Behind The Project

Home Re-Creating Jen Adventures In Foam Latex Thoughts On The Film
Disclaimer & Legal Stuff Re-Creating Kira Creature Puppets Meeting Jim Henson
Research & Bibliography Making A Fizzgig Making Props ~ Behind The Project
Contemplating Re-Creations? Backdrop Building The Presentation Trivia    Contact

My name is Carl Coling. I learned many different skills in my life, and I've never stopped learning. I learned to tailor my own clothes in college (being short has many advantages, but finding clothes that fit properly isn't one of them), to build things, and to find and ferret out resources.

I have multiple college degrees, and am both a writer and photographer. I've made a special, lifelong study of creativity. The science fiction and fantasy fields are particularly fertile creative grounds.

Attending my first science fiction convention in 1973, I met Bjo Trimble (the "save Star Trek" lady), along with a host of other science fiction/fantasy fans, and have encountered a goodly number of people over the years that work in the entertainment industry. I have a pretty good grasp of the requirements and vicissitudes of the various creative trades.

I've been to costume classes from industry professionals, as well as special effects seminars from the likes of Industrial Light & Magic through UCLA, and have toured the costume shop for Phantom of the Opera, and visited Bob Mackie's costume warehouse with the Costumer's Guild West.

I've seen some of the very best work from prop makers, makeup artists, costume designers, and others in the creative crafts of the entertainment industry.

I also have a knack for being able to build something if I can see and study it.


I once built a Doctor Who Police Box, using nothing but a ruler and the Doctor Who Sound Effects album cover as a design guide. I drew up my own plans. My version came apart in 13 pieces for transport. It ended up being used for a KCET (PBS) pledge drive featuring Tom Baker (Doctor Who was broadcast on PBS at that time).

Where The Dark Crystal is concerned, I was impressed by the visuals, the attention to detail, and the artistic approach to the film. I knew, when I saw the Craft and Folk Art Museum exhibit of the characters, that I wanted to do a tribute to the creative men and women behind the film. Worldcon '84 (The World Science Fiction Convention held in Anaheim, California) seemed the most suitable venue for it.

Once committed to the project, it took a full two years to complete the costumes, backdrop, and puppets. I could have used more time, even so! Everything had to be made from scratch, including patterns. It was a daunting task, especially the last few weeks before the convention.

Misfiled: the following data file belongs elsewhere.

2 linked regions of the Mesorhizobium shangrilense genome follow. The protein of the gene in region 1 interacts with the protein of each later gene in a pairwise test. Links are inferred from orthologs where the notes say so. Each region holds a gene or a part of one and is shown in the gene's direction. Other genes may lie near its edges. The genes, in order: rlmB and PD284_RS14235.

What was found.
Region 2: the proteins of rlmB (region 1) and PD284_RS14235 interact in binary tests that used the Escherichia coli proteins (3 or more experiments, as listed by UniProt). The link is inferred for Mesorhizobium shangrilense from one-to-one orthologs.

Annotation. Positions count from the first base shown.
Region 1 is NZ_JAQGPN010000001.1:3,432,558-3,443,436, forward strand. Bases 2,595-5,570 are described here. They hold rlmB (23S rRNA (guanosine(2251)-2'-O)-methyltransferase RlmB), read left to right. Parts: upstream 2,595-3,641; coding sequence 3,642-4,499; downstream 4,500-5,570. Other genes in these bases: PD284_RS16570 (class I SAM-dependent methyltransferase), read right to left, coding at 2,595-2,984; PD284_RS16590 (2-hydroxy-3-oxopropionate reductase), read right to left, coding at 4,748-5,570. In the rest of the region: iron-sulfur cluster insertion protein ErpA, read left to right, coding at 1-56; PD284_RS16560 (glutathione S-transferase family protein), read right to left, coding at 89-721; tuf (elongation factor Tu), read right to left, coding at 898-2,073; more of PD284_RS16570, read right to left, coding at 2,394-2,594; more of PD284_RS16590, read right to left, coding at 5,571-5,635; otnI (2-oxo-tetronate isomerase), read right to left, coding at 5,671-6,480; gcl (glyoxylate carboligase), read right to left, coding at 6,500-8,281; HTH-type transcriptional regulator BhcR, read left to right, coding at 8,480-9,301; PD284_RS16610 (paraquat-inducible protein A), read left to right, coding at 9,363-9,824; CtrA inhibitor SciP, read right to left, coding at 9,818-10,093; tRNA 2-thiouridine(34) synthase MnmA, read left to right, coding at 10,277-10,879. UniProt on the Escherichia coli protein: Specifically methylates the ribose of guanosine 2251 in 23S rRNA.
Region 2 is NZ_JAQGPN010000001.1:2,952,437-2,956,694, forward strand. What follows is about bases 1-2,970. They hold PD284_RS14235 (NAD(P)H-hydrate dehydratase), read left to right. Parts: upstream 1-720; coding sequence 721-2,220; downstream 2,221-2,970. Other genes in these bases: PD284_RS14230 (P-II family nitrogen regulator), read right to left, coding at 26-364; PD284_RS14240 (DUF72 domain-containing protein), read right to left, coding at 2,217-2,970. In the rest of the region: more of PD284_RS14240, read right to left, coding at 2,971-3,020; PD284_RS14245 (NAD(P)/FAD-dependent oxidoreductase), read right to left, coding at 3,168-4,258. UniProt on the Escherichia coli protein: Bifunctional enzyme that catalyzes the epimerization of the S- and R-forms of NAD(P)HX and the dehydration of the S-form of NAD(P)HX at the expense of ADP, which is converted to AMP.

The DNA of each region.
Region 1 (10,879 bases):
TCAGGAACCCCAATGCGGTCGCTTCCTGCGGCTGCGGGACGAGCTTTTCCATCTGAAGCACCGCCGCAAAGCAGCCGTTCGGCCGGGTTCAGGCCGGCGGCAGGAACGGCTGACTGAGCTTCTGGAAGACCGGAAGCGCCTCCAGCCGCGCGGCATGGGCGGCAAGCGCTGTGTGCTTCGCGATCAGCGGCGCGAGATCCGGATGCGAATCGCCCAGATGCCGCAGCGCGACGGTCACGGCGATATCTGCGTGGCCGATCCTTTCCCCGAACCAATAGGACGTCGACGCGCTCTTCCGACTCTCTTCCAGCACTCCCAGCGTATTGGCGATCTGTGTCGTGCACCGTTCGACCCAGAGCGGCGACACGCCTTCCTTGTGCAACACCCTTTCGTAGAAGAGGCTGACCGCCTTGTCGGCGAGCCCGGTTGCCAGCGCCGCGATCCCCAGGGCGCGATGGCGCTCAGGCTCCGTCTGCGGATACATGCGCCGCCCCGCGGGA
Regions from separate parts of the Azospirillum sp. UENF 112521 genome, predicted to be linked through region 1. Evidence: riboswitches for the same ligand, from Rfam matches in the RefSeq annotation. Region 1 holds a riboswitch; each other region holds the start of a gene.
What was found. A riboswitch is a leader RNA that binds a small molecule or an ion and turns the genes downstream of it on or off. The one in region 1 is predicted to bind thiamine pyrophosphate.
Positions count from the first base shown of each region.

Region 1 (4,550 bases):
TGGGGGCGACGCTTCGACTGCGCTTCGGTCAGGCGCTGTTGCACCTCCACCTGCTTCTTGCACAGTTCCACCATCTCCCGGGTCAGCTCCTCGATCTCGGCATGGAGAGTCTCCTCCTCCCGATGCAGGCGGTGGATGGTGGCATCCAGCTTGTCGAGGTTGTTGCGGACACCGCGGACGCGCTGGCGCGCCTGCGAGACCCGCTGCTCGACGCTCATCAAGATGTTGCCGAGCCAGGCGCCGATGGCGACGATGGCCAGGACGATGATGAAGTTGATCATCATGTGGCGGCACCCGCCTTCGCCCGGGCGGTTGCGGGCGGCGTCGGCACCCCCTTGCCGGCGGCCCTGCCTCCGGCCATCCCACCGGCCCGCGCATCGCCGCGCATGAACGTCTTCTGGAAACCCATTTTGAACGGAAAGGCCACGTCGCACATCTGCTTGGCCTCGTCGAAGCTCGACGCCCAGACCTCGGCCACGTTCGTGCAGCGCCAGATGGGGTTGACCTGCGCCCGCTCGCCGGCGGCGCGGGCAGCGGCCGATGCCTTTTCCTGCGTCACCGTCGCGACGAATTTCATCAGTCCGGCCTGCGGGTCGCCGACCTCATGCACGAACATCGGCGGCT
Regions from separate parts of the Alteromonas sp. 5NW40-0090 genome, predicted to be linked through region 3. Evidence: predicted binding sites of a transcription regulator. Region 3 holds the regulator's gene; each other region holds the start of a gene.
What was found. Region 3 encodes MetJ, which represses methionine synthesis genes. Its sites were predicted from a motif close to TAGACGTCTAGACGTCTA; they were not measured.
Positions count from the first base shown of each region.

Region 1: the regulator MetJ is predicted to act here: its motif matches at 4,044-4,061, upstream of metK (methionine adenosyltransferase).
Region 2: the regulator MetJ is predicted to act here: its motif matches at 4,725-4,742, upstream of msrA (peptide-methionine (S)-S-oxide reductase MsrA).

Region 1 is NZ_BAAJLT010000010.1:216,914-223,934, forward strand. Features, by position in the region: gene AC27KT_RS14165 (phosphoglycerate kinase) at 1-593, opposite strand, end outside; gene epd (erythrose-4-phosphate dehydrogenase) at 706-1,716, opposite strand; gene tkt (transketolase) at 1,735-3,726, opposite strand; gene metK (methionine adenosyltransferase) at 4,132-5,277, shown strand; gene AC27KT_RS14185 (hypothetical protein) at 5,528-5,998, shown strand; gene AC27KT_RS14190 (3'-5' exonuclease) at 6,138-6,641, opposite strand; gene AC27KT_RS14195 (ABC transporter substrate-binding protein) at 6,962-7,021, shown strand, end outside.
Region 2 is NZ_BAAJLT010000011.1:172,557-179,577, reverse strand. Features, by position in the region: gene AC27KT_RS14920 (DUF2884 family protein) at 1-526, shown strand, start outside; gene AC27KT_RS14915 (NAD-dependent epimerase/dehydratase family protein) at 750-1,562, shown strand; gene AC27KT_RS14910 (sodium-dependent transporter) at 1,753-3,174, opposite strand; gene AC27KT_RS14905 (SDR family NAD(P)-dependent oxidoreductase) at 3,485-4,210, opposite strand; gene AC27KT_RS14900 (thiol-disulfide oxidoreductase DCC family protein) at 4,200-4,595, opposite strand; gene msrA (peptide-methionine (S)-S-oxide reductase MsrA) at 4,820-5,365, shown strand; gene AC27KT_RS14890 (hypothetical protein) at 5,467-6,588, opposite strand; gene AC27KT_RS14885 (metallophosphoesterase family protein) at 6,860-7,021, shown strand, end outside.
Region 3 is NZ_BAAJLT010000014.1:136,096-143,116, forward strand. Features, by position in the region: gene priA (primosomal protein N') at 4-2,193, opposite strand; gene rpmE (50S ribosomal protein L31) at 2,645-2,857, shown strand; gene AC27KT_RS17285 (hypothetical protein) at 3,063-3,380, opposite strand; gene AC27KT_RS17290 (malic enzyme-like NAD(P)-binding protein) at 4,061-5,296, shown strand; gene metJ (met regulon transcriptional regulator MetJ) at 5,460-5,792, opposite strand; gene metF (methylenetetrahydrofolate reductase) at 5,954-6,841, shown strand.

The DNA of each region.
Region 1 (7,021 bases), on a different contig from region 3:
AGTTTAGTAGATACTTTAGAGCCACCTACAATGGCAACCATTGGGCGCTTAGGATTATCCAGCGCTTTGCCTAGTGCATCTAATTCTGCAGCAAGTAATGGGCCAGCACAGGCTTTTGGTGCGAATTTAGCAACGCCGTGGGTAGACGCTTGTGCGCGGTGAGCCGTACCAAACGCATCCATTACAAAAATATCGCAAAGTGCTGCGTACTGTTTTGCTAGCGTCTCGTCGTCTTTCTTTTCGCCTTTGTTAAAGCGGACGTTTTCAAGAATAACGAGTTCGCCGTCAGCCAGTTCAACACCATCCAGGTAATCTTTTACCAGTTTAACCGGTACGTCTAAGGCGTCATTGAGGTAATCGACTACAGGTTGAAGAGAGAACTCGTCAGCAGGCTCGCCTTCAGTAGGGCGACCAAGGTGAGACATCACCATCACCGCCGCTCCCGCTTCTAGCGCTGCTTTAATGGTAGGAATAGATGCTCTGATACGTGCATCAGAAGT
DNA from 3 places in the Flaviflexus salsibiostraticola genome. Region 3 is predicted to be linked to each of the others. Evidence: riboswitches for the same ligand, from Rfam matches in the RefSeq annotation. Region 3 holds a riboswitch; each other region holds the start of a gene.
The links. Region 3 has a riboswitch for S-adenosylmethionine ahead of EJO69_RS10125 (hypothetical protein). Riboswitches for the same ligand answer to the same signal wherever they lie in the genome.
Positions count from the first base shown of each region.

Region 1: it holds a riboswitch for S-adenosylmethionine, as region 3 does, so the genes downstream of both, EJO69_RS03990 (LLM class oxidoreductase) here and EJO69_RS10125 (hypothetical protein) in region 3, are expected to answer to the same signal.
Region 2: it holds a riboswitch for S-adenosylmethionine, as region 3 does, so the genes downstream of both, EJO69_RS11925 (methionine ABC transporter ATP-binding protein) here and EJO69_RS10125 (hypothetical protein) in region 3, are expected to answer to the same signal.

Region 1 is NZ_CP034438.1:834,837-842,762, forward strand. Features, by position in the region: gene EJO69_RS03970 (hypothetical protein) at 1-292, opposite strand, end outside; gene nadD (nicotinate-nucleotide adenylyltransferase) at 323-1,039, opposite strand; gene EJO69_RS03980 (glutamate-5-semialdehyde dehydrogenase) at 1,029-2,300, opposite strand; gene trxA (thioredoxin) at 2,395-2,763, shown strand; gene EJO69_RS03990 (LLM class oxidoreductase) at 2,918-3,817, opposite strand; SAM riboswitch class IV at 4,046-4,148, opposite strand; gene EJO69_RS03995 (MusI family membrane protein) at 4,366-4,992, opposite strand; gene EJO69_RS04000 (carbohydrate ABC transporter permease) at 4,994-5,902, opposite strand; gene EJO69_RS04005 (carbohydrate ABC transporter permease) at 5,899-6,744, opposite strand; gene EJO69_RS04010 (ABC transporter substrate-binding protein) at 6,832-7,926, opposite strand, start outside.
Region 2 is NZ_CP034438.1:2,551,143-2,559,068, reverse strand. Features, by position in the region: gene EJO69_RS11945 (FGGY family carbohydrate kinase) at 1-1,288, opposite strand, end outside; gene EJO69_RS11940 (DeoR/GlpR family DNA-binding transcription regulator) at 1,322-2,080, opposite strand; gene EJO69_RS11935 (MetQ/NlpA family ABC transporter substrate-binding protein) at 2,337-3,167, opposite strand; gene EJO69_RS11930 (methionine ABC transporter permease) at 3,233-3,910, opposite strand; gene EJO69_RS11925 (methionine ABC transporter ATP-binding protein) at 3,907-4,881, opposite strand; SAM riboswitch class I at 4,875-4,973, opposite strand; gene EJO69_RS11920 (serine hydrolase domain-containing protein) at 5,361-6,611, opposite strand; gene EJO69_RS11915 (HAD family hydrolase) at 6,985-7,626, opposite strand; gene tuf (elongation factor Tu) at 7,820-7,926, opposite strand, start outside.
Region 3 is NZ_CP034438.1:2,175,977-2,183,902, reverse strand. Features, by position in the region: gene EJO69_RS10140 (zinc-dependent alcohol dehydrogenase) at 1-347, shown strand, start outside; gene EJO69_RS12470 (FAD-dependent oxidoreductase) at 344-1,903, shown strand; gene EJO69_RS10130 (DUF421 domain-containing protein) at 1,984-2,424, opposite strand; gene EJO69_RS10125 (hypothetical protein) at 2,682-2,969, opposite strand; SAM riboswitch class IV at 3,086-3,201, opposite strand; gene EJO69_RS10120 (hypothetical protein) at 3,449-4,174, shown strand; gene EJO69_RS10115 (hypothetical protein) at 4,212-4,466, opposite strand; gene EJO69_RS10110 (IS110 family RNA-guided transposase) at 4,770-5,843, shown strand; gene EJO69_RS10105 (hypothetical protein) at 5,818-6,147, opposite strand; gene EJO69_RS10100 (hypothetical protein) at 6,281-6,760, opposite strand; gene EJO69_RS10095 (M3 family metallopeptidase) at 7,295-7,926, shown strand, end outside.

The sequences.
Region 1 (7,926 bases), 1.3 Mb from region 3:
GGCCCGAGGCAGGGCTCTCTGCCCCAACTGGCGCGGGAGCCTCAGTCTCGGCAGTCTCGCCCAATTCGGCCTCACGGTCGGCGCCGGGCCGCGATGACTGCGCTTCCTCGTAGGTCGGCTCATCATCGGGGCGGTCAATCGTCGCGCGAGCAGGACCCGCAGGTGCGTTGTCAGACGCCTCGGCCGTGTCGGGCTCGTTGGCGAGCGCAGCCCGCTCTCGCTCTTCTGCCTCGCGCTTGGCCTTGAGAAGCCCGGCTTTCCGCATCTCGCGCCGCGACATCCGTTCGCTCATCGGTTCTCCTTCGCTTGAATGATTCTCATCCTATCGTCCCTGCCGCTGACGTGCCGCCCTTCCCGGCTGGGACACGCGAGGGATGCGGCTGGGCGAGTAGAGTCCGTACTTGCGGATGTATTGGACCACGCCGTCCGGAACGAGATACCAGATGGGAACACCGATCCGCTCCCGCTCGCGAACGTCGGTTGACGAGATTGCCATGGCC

I had to budget, decide on the best approach in fabrication, struggle with availability of materials and ask assistance from friends. I sought out affordable resources, learned new skills, and dealt with all manner of challenges along the way. I had no idea the experience would be this intense.

Credits for the Dark Crystal Project: Pre-Production/Fabrication:

Regarding the people who aided me in the fabrication process, the stage presentation, and/or the tear down, I was not able to contact everyone. For those whom I could not contact for permission to list their names here, I'm listing only first name and last initial. However, their contribution is no less noteworthy.

The Fizzgig eyes were manufactured and painted by a specialty company that produces eyes for the screen trade. I regret I do not have the name of the company readily available. It was not on their receipt. The other character eyes were ordered from a mail-order doll catalog.

The belt buckle for Jen was outsourced to jeweler Eric Du'marn (who had a small, entrepreneurial business at the time called Dragonmarsh, which is now larger and more diversified, and has an online presence,

Since the buckle was larger than a conventional piece of jewelry, Eric made a wax replicate of my clay rendering, and outsourced it to a foundry which cast it. He then added the necessary buckle hardware (the bar and the chape). When I received it, it was bright and shiny. To make it look as close to the original as possible, I treated it with a reactive chemical I'd read about in a book on creating specific patinas on specific metals and alloys. It worked. This piece was the most expensive element on Jen's costume.